VICENZA, Italy — Vice President Dick Cheney conducted a swing through
American military communities in northern Italy on Tuesday, becoming the
highest-ranking member of the U.S. government to visit soldiers at Caserma
Ederle in Vicenza in the process.
Cheney was warmly greeted at a packed base gymnasium.
"I'm wearing this jacket today, because the general said he'd kick my butt if
I didn't," Cheney told the crowd, explaining the Army windbreaker he was
The temperatures hovered around freezing as the first snow of the season
still stuck on the roofs of vehicles parked around the base, home of the 173rd
Cheney's visit, which came at the tail end of a five-day trip through Europe,
was unusual in several respects. He found a rare snowfall in his first stop in
Italy, visiting Italian officials in Rome. It was only his second visit
overseas while in office. And it was anything but business as usual for
Southern European Task Force (Airborne) personnel, some of whom spent weeks
preparing for the visit.
The weather had officials crossing their fingers. Cheney and his entourage
traveled via helicopter from Aviano Air Base, where he had visited with airmen.
A lower cloud cover or falling snow might have canceled the Vicenza part of the
One of the most welcome surprises he brought with him was news that the
Vicenza-based 173rd Airborne Brigade's jump into
Iraq on March 26 has been certified as a combat jump. As a result, all will
be able to add a gold star to their airborne wings.
About 1,000 members of the brigade parachuted into northern Iraq to form a
second front in the country days after the U.S.-led assault had begun in the
The vice president also helped re-enlist four soldiers and pinned Purple
Hearts on two more.
"You're standing between America and great danger, and you are making the
people of the United States more secure," he told the crowd of a few hundred
soldiers. Much of the base's active-duty population is still deployed to Iraq.
Cheney said terrorists remain a danger to the United States and its people.
"We will confront and defeat them in their centers of power, so we do not
have to face them in the streets of our country," he said.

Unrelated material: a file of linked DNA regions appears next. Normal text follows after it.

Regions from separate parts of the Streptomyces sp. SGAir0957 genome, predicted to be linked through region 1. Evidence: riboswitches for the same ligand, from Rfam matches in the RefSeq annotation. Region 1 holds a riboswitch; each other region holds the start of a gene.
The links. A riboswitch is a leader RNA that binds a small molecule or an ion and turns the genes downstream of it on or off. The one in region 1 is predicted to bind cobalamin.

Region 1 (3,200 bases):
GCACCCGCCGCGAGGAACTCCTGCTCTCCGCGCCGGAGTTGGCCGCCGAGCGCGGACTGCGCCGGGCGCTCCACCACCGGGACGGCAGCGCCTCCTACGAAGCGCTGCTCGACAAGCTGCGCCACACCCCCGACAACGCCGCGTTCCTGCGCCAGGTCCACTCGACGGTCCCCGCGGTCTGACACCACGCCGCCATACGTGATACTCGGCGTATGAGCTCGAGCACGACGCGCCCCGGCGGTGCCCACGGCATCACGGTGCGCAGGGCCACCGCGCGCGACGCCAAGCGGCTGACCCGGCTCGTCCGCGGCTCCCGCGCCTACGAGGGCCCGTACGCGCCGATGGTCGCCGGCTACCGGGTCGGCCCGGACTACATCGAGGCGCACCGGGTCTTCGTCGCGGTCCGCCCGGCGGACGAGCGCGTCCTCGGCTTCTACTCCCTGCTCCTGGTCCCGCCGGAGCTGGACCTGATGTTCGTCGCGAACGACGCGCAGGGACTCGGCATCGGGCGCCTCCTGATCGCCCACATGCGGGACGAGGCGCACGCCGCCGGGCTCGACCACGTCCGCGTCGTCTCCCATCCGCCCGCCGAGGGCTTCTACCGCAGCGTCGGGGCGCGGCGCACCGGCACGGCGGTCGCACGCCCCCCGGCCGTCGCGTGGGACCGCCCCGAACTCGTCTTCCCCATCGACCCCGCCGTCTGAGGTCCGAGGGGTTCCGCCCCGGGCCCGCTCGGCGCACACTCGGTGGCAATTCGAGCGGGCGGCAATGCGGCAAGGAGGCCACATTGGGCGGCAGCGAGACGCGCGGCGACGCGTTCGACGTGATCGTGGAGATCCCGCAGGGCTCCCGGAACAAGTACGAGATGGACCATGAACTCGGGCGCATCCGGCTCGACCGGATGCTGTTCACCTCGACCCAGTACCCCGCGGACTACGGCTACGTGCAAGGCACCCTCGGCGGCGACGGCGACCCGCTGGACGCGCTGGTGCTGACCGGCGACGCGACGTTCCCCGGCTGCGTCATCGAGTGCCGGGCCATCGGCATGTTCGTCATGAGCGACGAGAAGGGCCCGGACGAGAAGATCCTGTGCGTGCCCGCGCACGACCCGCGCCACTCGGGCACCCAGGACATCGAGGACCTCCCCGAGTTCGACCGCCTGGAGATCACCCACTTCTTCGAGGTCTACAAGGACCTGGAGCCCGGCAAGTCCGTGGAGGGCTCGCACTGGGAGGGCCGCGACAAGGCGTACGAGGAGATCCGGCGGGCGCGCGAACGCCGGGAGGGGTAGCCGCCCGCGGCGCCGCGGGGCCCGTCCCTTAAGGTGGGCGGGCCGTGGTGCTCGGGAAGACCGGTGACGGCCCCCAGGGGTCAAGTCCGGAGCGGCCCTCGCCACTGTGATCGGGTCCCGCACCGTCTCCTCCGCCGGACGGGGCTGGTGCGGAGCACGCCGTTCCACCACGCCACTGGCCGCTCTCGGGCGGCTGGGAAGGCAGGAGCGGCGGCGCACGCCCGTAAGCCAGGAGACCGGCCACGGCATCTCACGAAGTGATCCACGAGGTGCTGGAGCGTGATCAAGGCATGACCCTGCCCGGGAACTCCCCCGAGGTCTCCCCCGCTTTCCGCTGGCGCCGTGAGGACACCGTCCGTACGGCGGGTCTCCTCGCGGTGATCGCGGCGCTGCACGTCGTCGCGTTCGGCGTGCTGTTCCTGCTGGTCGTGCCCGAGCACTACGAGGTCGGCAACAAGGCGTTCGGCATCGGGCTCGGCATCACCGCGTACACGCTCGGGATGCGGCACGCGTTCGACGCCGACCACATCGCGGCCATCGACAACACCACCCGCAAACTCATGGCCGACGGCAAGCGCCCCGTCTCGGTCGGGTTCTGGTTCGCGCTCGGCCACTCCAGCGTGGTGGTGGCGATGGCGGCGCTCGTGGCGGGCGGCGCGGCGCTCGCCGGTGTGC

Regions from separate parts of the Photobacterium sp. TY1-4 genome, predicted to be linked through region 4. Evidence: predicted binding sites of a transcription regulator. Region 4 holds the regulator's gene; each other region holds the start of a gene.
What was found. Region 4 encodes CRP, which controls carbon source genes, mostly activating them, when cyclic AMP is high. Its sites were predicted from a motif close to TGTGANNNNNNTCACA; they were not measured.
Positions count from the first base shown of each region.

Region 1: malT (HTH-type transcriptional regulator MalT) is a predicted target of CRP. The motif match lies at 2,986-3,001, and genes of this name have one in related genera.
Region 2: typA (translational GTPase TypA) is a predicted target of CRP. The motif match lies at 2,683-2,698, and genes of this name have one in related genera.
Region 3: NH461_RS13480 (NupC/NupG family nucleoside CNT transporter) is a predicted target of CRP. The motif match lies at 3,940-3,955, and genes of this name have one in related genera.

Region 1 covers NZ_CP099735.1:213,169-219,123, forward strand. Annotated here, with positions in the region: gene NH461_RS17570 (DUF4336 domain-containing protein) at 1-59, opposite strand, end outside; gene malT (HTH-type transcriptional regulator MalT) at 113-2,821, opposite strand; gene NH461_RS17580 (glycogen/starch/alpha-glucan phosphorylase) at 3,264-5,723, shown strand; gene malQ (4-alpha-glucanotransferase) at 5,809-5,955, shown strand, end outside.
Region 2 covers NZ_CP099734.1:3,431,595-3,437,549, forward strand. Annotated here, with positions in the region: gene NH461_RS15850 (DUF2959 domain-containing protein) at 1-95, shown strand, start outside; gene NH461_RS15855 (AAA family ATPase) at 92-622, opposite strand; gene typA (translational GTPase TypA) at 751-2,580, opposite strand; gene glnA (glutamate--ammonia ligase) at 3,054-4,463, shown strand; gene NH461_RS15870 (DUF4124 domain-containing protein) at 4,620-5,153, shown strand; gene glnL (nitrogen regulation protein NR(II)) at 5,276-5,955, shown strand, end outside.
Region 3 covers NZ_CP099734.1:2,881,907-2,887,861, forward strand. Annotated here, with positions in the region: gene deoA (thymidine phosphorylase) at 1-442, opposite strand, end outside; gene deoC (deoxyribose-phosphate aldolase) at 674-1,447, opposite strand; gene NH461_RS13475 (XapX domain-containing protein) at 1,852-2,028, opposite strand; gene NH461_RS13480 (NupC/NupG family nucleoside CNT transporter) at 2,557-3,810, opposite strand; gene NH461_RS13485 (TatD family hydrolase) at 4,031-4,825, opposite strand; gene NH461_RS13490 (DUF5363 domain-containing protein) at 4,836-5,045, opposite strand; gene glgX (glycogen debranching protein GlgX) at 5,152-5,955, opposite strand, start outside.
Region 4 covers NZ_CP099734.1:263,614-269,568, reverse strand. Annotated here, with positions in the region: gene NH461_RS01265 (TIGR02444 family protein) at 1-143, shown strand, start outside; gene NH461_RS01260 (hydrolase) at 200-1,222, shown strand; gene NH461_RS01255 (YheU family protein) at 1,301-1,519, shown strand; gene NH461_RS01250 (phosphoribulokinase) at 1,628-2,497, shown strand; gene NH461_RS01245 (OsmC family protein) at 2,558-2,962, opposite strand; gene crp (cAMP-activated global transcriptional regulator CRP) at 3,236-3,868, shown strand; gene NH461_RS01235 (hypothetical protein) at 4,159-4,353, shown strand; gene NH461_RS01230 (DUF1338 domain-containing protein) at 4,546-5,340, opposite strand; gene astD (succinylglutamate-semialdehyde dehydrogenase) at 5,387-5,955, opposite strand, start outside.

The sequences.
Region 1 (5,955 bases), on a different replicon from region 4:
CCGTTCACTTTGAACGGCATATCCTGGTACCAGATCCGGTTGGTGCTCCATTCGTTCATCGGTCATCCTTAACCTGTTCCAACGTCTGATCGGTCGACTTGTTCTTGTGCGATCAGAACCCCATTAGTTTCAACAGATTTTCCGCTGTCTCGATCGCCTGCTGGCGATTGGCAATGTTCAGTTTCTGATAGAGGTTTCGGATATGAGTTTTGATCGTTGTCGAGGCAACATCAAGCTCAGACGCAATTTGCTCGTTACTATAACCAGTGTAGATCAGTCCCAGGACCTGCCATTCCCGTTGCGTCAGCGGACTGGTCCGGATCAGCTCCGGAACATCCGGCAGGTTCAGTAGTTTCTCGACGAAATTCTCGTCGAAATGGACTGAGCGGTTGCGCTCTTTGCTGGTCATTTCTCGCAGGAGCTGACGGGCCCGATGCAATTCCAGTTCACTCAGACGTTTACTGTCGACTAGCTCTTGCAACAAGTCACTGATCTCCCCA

The vice president praised the efforts of soldiers based in Vicenza, calling
the 173rd "one of the bravest and most skilled brigades in the history of our
He also thanked families who were left behind.
And he had nice words for his Italian hosts, who have been some of the
strongest supporters of the American effort in Iraq. Nineteen Italian personnel
lost their lives in a suicide bomb attack in Iraq.
As of Monday, 514 U.S. servicemembers have been killed in the conflict.
"We remember every life lost, and we honor every name," Cheney said.
He said their sacrifices have made Iraq a better place for its 25 million
people, now that Saddam Hussein is no longer in power.
"Today, just a year later, at the beginning of 2004, he's in jail," Cheney
said. "He will never again brutalize his people, never again threaten the
United States of America."
In his Aviano address, delivered in a crowded hangar, Cheney added that the
fight would continue. "The mission going forward is still difficult, still
dangerous," he told the troops, many of whom were in camouflage and some waving
small U.S. flags.
Cheney's wife Lynne, traveling with him, read excerpts from her book
"America, a Patriotic Primer," to dozens of third-graders from Vicenza
Elementary School while her husband met privately with selected soldiers who
have returned from Iraq.
"Have you all been waiting for me a long time?" she asked the children.
"Yes," they answered in chorus, and she laughed.
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